Conductor Steven White leads the Virginia Opera March 23 and 25 in a performance of Gilbert and Sullivan’s Mikado, at George Mason’s Center for the Arts. The cast includes Matthew PlenkKevin BurdetteDorothy Byrneand Jeffrey Tucker.

Bulgarian violinist Bella Hristova, winner of the 2008–2009 Young Concert Artists Auditions, performs with pianist Ieva Jokubaviciute at the Bulgarian Embassy March 23, as part of the Embassy Concerts series.

Young Israeli pianist Roman Rabinovich, winner of the 2008 Arthur Rubinstein International Piano Competition, appears at the Phillips Collection March 25 in a recital of works by Prokofiev, Ravel, Domenico Scarlatti, and Igor Stravinsky.

Soprano Jessica Jones is accompanied by pianist Danielle Hahn March 25 at the National Gallery of Art in a program honoring Women’s History Month, with music by Nadia Boulanger, Lori Laitman, Clara Schumann, and others.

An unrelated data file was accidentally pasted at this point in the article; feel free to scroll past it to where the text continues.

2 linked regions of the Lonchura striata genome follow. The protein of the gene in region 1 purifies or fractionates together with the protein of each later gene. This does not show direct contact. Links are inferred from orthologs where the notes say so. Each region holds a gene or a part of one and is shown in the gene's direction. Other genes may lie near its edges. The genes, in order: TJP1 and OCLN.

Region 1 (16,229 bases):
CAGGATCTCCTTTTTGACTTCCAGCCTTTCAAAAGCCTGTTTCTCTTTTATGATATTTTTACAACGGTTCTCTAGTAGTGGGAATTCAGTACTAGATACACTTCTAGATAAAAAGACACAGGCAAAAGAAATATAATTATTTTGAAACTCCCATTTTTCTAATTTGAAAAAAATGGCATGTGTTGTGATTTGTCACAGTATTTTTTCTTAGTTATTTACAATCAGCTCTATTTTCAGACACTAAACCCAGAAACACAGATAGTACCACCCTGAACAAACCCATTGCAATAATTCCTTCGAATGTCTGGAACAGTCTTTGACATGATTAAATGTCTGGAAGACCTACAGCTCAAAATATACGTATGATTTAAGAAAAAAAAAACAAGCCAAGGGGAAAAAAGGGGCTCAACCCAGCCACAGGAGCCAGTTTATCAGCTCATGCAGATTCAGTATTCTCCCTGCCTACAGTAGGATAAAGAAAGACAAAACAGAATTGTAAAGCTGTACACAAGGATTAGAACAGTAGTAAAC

The young Elias String Quartet—violinists Sara Bitlloch and Donald Grant, violist Martin Saving, and cellist Marie Bitlloch—are joined by pianist Jonathan Biss March 28 in a program of works by Josef Suk, Janácek, and Dvorak at the Library of Congress’s Coolidge Auditorium.

Composer Dominick Argento gets a well-deserved tribute in a series of performances beginning with this one, March 30 at the University of Maryland’s Clarice Smith Performing Arts Center’s Gildenhorn Recital Hall. Soprano Linda Mabbs, mezzo-soprano Delores Ziegler, tenor Gran Wilson, and others perform various works by this American master, including the Six Elizabethan Songs and a four-hand-piano setting of the Valentino Dances.

Violinist Mikhail Simonyan appears with pianist Alexandre Moutouzkine in a Washington Performing Arts Society recital March 31 at the Kennedy Center featuring Arvo Pärt’s Fratres, Brahms’s Sonata No. 3, Prokofiev Sonata No. 1, and Karol Szymanowski’s Nocturna and Tarantella.

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Posted at 03:07 PM/ET, 02/29/2012 RSS | Print | Permalink | Comments () | Washingtonian.com Blogs